Wholemeal Spelt & Black Treacle Yeasted Bread Masterclass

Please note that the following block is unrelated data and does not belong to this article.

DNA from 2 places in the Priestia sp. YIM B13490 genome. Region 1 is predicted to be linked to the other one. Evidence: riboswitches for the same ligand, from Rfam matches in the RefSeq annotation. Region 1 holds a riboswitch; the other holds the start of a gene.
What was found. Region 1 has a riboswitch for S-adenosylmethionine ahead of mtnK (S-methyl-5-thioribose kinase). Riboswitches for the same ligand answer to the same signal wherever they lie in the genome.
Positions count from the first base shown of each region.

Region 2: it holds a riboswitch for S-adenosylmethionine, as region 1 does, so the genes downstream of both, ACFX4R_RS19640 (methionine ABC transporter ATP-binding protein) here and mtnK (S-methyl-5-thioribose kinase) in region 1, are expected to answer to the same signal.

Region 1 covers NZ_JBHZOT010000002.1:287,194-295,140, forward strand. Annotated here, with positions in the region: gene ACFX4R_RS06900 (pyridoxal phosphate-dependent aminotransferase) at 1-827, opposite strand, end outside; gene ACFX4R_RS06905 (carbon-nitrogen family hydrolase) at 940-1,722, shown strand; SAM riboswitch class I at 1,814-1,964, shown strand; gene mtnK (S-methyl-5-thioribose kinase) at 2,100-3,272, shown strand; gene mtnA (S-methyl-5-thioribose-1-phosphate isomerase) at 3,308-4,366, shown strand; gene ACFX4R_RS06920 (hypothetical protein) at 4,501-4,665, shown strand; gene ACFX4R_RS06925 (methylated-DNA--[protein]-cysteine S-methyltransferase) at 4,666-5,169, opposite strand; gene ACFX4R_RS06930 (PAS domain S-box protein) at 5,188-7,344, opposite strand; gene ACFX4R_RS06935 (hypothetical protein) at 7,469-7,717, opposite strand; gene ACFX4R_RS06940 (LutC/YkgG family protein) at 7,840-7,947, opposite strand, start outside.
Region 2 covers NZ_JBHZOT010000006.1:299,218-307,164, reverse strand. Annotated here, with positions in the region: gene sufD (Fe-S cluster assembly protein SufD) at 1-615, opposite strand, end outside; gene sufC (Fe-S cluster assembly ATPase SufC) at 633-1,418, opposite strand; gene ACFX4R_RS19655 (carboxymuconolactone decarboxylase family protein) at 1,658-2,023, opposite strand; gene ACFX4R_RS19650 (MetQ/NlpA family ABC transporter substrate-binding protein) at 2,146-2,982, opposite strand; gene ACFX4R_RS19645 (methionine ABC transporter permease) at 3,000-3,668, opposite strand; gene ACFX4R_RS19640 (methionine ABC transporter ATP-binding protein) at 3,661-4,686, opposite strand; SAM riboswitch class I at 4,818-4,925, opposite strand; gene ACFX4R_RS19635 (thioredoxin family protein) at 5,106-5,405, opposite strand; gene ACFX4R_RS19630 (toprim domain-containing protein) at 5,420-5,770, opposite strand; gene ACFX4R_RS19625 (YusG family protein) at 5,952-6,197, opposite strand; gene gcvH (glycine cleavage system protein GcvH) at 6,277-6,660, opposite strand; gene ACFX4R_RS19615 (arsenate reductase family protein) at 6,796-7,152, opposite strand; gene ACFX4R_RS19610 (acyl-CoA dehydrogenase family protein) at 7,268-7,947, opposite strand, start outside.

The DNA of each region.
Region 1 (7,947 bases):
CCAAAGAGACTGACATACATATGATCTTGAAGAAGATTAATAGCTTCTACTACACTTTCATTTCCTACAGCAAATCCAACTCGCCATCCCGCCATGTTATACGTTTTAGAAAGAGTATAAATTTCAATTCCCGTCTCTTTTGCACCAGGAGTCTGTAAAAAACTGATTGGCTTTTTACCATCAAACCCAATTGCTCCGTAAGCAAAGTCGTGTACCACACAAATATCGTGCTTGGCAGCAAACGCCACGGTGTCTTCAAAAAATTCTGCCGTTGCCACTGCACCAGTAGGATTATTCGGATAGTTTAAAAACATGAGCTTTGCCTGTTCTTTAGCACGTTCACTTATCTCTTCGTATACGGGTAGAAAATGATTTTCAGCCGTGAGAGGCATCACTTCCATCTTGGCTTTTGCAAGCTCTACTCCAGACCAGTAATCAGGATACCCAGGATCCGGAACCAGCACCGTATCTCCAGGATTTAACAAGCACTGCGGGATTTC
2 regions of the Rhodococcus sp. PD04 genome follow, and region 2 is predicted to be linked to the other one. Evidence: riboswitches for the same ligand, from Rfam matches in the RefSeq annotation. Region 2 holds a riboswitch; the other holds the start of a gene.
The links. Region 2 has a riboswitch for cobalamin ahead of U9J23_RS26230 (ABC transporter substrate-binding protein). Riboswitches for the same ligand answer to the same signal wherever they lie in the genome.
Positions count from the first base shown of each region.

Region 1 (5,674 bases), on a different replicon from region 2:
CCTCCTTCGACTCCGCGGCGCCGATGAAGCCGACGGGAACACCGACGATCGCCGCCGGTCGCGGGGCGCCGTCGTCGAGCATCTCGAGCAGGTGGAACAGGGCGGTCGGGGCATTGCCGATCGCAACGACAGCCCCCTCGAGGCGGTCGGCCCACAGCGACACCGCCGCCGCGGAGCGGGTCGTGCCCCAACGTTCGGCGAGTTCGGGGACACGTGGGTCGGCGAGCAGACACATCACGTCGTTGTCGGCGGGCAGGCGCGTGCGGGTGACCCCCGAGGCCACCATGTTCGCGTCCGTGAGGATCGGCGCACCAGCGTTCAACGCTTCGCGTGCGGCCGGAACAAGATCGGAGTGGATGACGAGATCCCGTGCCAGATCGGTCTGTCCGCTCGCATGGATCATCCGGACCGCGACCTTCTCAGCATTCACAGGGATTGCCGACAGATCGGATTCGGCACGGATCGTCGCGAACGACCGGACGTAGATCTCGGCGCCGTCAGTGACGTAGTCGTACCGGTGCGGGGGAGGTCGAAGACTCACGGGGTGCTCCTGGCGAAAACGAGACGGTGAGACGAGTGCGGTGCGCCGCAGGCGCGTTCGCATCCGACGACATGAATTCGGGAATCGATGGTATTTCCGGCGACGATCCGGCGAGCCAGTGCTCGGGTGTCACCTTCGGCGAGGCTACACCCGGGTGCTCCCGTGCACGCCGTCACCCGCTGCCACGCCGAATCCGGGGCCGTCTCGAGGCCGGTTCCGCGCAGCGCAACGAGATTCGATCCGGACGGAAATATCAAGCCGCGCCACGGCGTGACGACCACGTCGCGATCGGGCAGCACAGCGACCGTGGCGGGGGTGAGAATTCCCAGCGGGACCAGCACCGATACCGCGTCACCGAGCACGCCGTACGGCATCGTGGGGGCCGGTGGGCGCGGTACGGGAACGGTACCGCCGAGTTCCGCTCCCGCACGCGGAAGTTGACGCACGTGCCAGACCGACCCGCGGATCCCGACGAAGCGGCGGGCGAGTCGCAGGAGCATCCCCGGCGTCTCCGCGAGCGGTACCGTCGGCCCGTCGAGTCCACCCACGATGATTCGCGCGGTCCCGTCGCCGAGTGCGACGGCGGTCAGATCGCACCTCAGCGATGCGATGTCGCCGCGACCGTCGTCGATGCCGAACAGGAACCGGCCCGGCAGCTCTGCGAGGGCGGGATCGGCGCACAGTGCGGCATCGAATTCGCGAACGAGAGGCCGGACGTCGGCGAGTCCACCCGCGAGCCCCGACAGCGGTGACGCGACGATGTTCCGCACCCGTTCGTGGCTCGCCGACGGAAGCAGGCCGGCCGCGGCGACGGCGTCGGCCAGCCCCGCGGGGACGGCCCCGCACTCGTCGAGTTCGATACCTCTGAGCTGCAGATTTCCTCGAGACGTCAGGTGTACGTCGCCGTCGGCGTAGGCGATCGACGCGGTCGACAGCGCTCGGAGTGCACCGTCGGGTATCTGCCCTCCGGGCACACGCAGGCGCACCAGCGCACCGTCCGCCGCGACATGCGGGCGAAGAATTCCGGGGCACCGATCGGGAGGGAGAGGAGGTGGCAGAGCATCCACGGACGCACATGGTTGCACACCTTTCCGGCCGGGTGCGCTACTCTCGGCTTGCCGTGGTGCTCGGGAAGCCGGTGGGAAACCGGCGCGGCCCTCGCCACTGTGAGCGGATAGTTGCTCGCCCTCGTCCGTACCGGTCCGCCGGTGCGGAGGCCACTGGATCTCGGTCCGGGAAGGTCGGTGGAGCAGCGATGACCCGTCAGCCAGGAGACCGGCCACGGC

Today we are going to make a homemade spelt and black treacle yeasted bread Great thing with this one we are working with some wholemeal spelt flour And we are just going to give it a little bit of sweetness to it using a little bit of black treacle So with this recipe we are going to be using some fresh yeast Don’t get too hung up over fresh versus dried A lot of it comes down to what you have access to and tradition First time I ever made bread I used fresh yeast Dried yeast is much more concentrated so you use less of it So if you use about 25 grams of fresh it would be 7 grams of dried Fresh yeast will only keep for about 2-3 weeks when you keep it in the fridge Unlike dried weeks which will keep for 7 months much more in line with the home baker who might only bake every now and again So most recipes will always suggest that you must dissolve the yeast in some water with a spoonful of sugar That’s an absolute myth Because refined sugar is too complex for yeast to feed off It does not need it. Sugar is generally is added to the bread for flavour and for colour to help caramelise the crust So with people being quite health conscious with their sugar levels if you don’t want to add simply don’t add it In an ideal world we simply just dissolve our yeast in the liquid But if you are ever making bread and you have added in all the wet ingredients and you realise you haven’t added your yeast yet don’t worry just crumble it in it will work absolutely fine. So as always when it comes to bread making always mix your salt through your flour So we’ve got 700 grams of wholemeal spelt flour and we are adding 2 teaspoons of salt which is about 10 grams If you cook without salt your food is generally pretty bland a little bit of salt heightens the flavour in everything else same applies to bread it heightens the flavour within our flour As I say we are going to use some black treacle a generous tablespoon, if you don’t have black treacle you could quite happily use a little bit of honey or molasses It just adds a lovely bit of lovely malted sweetness to our bread which goes great with the wholemeal flour Or alternatively if you don’t want to add it depending on your own flavour profile, don’t add it at all And then we are going to add 510 millilitres of water And again you can can pour that straight in And just to show you that you don’t have to dissolve the yeast in the water we are adding 15 grams of fresh yeast and we are simply just going to crumble it straight in Once are ingredients are all in very very simply start bringing everything together This is going to be a softer, wetter, dough So if you kind of find your dough quite wet quite sticky don’t worry that’s exactly what we are looking for So once your ingredients roughly come together Simply just turn it straight out on the table Gluten is basic protein gluten forms in flour once it becomes hydrated At the moment the gluten is quite weak and you can build up the elasticity and the strength in our dough and we do so by kneading And the idea of kneading is you simply just stretch and work the dough So again you can see that the dough is a little bit wet a little bit sticky Generally everyones reaction at home is to immediately to reach for more flour The thing is if you keep adding flour the dough will quite happily soak it up and then the dough just becomes heavier and heavier and the result the heavier your bread will be So just stick with it you need to be persistent So when it comes to kneading I am simply just using the palm of my hand, a little short stretch and pinning the dough between here and here Just stretching and hooking it back The great thing about working with spelt say versus our common wheat, spelt actually requires less work to come together so you actually tend to under work it slightly Where kind of generally your kneading time is about 8-10 minutes You generally find with spelt it needs less time to come together So already you can see the dough changing It’s not going to dry out but it’s certainly going to become much more elastic much stretchier and that’s exactly what we are looking for. Now if you do have a mixer a Kitchen Aid or Kenwood feel free to use it, the dough hook is going to do exactly the same thing that your hands are doing So with this dough because it is a little bit wet and because spelt does have a tendency to kind of flow and spread a little bit out particularly as it proves and as it bakes we are going to adopt a slightly different technique with this dough. So once it’s roughly come together it’s not perfectly smooth yet But it’s kind of where we want it to be we are just going to pop it back into my bowl And we are going to leave it rest for about 20-30 minutes So then after 20-30 minutes we are simply going to take the dough drop it straight out onto the table and we are going to incorporate a stretch and a fold A bit like an enevelope Just fold it from the top into the middle fold the bottom bit over and left to right Simply pop that back into our bowl and again let it prove again for for about 30 minutes So just for those of you who might not be familiar with spelt you’ve heard the name or you might have tasted it or you might have tried it Spelt is wheat It’s packed full of gluten, you get a lot of misconceptions that it is gluten free and it’s not wheat if people have wheat intolerances they can have spelt yeah which is often the case they can but it is wheat, it’s a much more primitive grain it’s one of the ancient grains. You generally find people who do tend to struggle with a little bit of wheat and gluten particularly with the over processed flours you find spelt much easier to digest The chemical structures is a little bit simpler but you’re going to find that your going to treat it the exact same way as you would your regular strong flour or your wholemeal flour It works absolutely great It’s really packed full of flavour so really lovely flour to work with Our dough has been resting for the last 30 minutes So we didn’t work it a huge amount to begin with The idea is we are working with a softer dough so we want to stretch it out and by letting it rest allows the gluten to relax your dough then is much more elastic, all we are simply doing is folding it straight over top to bottom, left to right And simple going straight back into your bowl again And now your going to let it prove for about an hour At which time we are looking at we feel our dough you can see it it’s lovely and lively nice little strength to it So it’s perfectly ready to be knocked back Because as the dough is proving the internal temperatures is much higher than the external temperatures so by knocking it back we simply knock the air from it we equalise the temperature so we stop the cycle and we start a new one Because as much as we say the longer we prove bread the better you can over prove it. So we are knocking it back, again all you are doing is trying to flatten the air from it Bring in all the little edges bring it back together So once our dough has been knocked back it’s ready to be portioned and to be shaped So this amount of dough is going to give you 2 loaves so your looking at around 600-650 grams each, so if you are not used to portioning dough feel free to use a weighing scales for a little bit more accuracy. And you know exactly how much each dough is going to weigh We are going to do one straight in a tin and then we are going pop one into our little proving baskets Just with the tin I’ve just brushed it with a little bit of melted butter and then I am simply going to dust it with some flour which is just to stop the dough from sticking Feel free to line it with a little bit of parchment paper depending on what condition your tin is in, this old tin has been around for awhile, a bit like myself and still works great We’ve got our little proving baskets and then just to stop the dough from sticking we are just dusting with a little bit of flour so now we need to shape one loaf round, simply just turn this straight over get all your little edges each one overlapping the last round and round you go, you can see it’s starting to curve around Again I am not using too much flour because the idea is I need the dough to grip the table If you find your dough a little bit soft a little bit sticky feel free to use just a little bit of flour on your hands So simply then with your fingers pointing out you drag them both towards you It will try to rise up turn it 90 degrees keep the seam to the base And repeat and each time you will feel the surface of the dough tightening The idea of having the dough nice and tight It means then it will rise with much more control. A little roll around Then flour a little basket and simply going straight in upside down A little dusting of flour on top let it prove Then for our little loaf tin same thing again everything begins from a round base and from there we can manipulate change it, shape it anyway you like So once we get to a rough round Turn over take either edge. You are not ripping it Just stretch out slowly, fold it One into the centre Pin it down a bit like an envelope fold it from the bottom in towards the centre, just seal it down. You are not digging your fingers in, just seal it down You keep continuing to roll over tucking it up back in on itself And roll it straight up And that simply goes into our tin Sealed side to the bottom A little dusting of flour on top of each And again we will leave them to prove So just depending on the conditions on how warm your dough is or how warm your kitchen is you are looking at about maybe 50 minutes to an hour If you find that your dough is a little bit colder and proving a little bit slower don’t be afraid to give it an extra 15-20 minutes So you can see that the dough is growing nicely The idea of generally all your breads is you ever want to prove them 80%, the idea is the last 20 will come in the oven it’s called the oven spring So the idea is your dough should have a nice little bounce There is no fear of it touching it and it’s going to collapse If you kind of touched and you felt that the whole thing is going to sink you have over proved it So the idea is you should kind of catch it on the rise It hits the heat and it jumps Most professional ovens are fitted with steam The idea being For the first 8-10 minutes of your bake your dough is still rising If you were to bake this in a really dry heat there is a good chance the crust will form before the dough has finished rising And what can often happen is the dough forms crust it gets trapped in and then the dough simply can’t break through or else you get this big bulge out the side so by having steam in the oven allows it to continue to rise and to open up within the oven So a great way in which to create steam at home you simply get a roasting tray pre heated Basically just been in the oven since I turned it on so it’s red hot Pop my dough in now I’ve got a boiling kettle of hot water Which is going to help that blast of steam I want in the oven And that bread is going to bake for 35 minutes So another great way in which to bake bread at home no matter how kind of crappy your oven is is to actually use like a casserole dish Just simply all it is pretty sure everyone has one kicking around at home This one is just made out of pyrex glass But you could use anything a wrought iron one It’s just something that is going to maintain the heat A little bit of dusting of flour just so it doesn’t stick to the lid. So I take the lid of the casserole dish And pop it literally on the top of our bread and turn upside down So with this one we are actually going to score it so when we are scoring we use a razor blade please remember it’s not a bread knife you need to actually make a slash It can be a little bit daunting to use a blade but just be nice and confident don’t be afraid to cut into your dough And with this case all I am doing is taking the dome or casserole dish and popping it straight on top I don’t actually have to steam my oven this time It creates its own little chamber within the dish And kid of self steams the dough So our baking time will be a little bit longer just because it takes a little bit longer to get the heat through But again 230 degrees Ok so our bread has been baking for the last 35 minutes So you can see it’s got that lovely little jump to it A lovely dome finish so before it started down here so it hits the heat and it jumps So that’s what gives it that lovely dome finish So that is our beautiful 100% wholemeal spelt and black treacle yeasted bread And then this one we are just going to give an extra 5-10 minutes just without the dish just help bake in that crust And it’s in the crust we have all that beautiful flavour And straight out You can see we have our two beautiful wholemeal spelt loaves with black treacle, light as a feather Because you get a lot of wholemeal breads that are quite dense quite heavy But that is the whole of idea of working with those lighter wetter softer doughs And despite the fact they are the exact same weight Exact same dough they look like two different breads completely So it’s just a few different ways in which we can shape it So we let these cool before we cut them